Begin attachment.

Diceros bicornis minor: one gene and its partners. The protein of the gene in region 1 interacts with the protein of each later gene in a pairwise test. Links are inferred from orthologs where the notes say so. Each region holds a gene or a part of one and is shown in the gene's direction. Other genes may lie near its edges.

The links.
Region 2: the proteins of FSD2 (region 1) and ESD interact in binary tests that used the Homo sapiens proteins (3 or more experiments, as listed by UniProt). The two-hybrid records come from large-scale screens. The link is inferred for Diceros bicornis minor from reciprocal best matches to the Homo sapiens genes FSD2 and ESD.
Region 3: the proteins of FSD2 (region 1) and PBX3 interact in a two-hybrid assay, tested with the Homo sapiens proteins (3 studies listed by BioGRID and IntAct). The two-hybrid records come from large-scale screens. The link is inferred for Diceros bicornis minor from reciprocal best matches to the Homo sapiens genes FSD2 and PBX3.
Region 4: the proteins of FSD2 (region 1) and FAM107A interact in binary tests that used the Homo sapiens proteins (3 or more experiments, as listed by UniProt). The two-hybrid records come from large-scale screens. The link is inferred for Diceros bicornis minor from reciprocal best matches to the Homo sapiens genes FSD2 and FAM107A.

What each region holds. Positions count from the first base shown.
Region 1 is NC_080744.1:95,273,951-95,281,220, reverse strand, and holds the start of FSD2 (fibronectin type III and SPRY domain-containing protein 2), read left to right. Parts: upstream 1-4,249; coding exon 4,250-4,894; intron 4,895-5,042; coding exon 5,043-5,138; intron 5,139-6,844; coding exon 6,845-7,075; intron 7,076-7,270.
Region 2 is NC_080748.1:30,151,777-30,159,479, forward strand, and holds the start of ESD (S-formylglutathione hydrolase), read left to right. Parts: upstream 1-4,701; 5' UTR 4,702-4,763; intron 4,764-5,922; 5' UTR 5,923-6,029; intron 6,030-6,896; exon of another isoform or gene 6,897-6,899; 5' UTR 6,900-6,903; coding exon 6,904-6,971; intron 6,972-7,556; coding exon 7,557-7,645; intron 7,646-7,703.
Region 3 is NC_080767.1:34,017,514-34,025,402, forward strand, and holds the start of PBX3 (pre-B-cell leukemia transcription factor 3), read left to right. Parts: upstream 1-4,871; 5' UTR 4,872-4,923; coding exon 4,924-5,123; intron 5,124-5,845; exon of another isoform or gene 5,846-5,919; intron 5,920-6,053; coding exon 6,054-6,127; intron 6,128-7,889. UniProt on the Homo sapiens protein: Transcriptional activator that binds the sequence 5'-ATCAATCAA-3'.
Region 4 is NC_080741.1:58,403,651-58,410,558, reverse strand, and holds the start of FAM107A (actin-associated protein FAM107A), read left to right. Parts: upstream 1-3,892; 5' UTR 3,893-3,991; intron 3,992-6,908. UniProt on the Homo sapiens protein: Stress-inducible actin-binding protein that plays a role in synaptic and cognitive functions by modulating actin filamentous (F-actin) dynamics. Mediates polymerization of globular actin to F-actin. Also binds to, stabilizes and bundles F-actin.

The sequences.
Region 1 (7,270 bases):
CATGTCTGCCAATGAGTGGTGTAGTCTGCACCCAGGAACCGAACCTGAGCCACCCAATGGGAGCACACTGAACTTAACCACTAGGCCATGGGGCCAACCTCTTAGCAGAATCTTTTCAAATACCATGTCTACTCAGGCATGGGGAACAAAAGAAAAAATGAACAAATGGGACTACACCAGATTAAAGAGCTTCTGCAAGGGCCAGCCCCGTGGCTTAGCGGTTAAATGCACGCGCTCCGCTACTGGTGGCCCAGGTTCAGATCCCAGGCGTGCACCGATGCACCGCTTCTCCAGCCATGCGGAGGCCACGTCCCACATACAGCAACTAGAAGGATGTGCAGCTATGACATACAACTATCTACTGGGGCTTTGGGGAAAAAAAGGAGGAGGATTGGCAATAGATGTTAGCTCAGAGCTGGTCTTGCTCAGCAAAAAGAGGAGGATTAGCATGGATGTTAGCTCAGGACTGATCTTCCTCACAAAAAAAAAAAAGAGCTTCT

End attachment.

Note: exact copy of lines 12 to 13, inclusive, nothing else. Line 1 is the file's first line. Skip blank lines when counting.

Region 1 (7,270 bases):
CATGTCTGCCAATGAGTGGTGTAGTCTGCACCCAGGAACCGAACCTGAGCCACCCAATGGGAGCACACTGAACTTAACCACTAGGCCATGGGGCCAACCTCTTAGCAGAATCTTTTCAAATACCATGTCTACTCAGGCATGGGGAACAAAAGAAAAAATGAACAAATGGGACTACACCAGATTAAAGAGCTTCTGCAAGGGCCAGCCCCGTGGCTTAGCGGTTAAATGCACGCGCTCCGCTACTGGTGGCCCAGGTTCAGATCCCAGGCGTGCACCGATGCACCGCTTCTCCAGCCATGCGGAGGCCACGTCCCACATACAGCAACTAGAAGGATGTGCAGCTATGACATACAACTATCTACTGGGGCTTTGGGGAAAAAAAGGAGGAGGATTGGCAATAGATGTTAGCTCAGAGCTGGTCTTGCTCAGCAAAAAGAGGAGGATTAGCATGGATGTTAGCTCAGGACTGATCTTCCTCACAAAAAAAAAAAAGAGCTTCT